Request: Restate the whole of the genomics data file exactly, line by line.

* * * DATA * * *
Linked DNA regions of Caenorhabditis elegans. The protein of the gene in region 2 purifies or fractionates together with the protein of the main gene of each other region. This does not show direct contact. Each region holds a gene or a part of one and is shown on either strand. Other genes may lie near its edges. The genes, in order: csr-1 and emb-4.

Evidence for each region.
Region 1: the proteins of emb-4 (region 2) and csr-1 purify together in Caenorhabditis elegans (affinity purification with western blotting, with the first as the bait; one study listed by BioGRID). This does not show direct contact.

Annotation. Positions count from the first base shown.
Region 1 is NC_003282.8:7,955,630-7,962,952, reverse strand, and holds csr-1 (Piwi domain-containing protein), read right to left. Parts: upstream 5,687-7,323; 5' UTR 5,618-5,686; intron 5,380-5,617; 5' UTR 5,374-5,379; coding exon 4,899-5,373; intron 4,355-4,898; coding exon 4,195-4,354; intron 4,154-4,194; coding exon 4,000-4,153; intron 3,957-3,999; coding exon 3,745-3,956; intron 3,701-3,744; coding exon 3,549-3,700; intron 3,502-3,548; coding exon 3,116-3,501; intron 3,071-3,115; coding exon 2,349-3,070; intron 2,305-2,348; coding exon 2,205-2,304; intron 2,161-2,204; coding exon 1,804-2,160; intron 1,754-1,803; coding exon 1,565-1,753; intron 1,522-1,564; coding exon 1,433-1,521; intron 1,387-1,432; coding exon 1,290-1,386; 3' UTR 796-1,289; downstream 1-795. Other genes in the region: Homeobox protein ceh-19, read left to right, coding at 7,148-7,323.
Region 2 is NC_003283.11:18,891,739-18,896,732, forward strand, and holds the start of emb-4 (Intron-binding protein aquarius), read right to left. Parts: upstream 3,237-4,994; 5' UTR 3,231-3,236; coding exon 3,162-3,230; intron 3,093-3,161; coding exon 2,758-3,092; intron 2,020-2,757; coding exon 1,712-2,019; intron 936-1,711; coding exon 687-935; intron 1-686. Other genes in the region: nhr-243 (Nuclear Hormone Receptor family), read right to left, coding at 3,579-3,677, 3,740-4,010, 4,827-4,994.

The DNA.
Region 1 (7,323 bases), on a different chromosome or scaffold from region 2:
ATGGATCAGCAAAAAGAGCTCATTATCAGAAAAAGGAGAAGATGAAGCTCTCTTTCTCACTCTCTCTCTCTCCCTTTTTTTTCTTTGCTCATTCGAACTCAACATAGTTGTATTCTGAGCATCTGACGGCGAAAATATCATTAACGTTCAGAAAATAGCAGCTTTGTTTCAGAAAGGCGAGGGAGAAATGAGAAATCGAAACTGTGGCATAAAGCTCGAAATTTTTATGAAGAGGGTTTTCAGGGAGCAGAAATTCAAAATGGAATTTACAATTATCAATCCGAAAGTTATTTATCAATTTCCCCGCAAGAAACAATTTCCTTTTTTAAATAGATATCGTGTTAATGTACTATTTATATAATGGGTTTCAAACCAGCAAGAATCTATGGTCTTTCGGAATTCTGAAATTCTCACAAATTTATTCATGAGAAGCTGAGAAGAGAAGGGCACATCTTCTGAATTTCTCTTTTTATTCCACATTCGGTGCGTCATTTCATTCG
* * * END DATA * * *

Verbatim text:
Linked DNA regions of Caenorhabditis elegans. The protein of the gene in region 2 purifies or fractionates together with the protein of the main gene of each other region. This does not show direct contact. Each region holds a gene or a part of one and is shown on either strand. Other genes may lie near its edges. The genes, in order: csr-1 and emb-4.

Evidence for each region.
Region 1: the proteins of emb-4 (region 2) and csr-1 purify together in Caenorhabditis elegans (affinity purification with western blotting, with the first as the bait; one study listed by BioGRID). This does not show direct contact.

Annotation. Positions count from the first base shown.
Region 1 is NC_003282.8:7,955,630-7,962,952, reverse strand, and holds csr-1 (Piwi domain-containing protein), read right to left. Parts: upstream 5,687-7,323; 5' UTR 5,618-5,686; intron 5,380-5,617; 5' UTR 5,374-5,379; coding exon 4,899-5,373; intron 4,355-4,898; coding exon 4,195-4,354; intron 4,154-4,194; coding exon 4,000-4,153; intron 3,957-3,999; coding exon 3,745-3,956; intron 3,701-3,744; coding exon 3,549-3,700; intron 3,502-3,548; coding exon 3,116-3,501; intron 3,071-3,115; coding exon 2,349-3,070; intron 2,305-2,348; coding exon 2,205-2,304; intron 2,161-2,204; coding exon 1,804-2,160; intron 1,754-1,803; coding exon 1,565-1,753; intron 1,522-1,564; coding exon 1,433-1,521; intron 1,387-1,432; coding exon 1,290-1,386; 3' UTR 796-1,289; downstream 1-795. Other genes in the region: Homeobox protein ceh-19, read left to right, coding at 7,148-7,323.
Region 2 is NC_003283.11:18,891,739-18,896,732, forward strand, and holds the start of emb-4 (Intron-binding protein aquarius), read right to left. Parts: upstream 3,237-4,994; 5' UTR 3,231-3,236; coding exon 3,162-3,230; intron 3,093-3,161; coding exon 2,758-3,092; intron 2,020-2,757; coding exon 1,712-2,019; intron 936-1,711; coding exon 687-935; intron 1-686. Other genes in the region: nhr-243 (Nuclear Hormone Receptor family), read right to left, coding at 3,579-3,677, 3,740-4,010, 4,827-4,994.

The DNA.
Region 1 (7,323 bases), on a different chromosome or scaffold from region 2:
ATGGATCAGCAAAAAGAGCTCATTATCAGAAAAAGGAGAAGATGAAGCTCTCTTTCTCACTCTCTCTCTCTCCCTTTTTTTTCTTTGCTCATTCGAACTCAACATAGTTGTATTCTGAGCATCTGACGGCGAAAATATCATTAACGTTCAGAAAATAGCAGCTTTGTTTCAGAAAGGCGAGGGAGAAATGAGAAATCGAAACTGTGGCATAAAGCTCGAAATTTTTATGAAGAGGGTTTTCAGGGAGCAGAAATTCAAAATGGAATTTACAATTATCAATCCGAAAGTTATTTATCAATTTCCCCGCAAGAAACAATTTCCTTTTTTAAATAGATATCGTGTTAATGTACTATTTATATAATGGGTTTCAAACCAGCAAGAATCTATGGTCTTTCGGAATTCTGAAATTCTCACAAATTTATTCATGAGAAGCTGAGAAGAGAAGGGCACATCTTCTGAATTTCTCTTTTTATTCCACATTCGGTGCGTCATTTCATTCG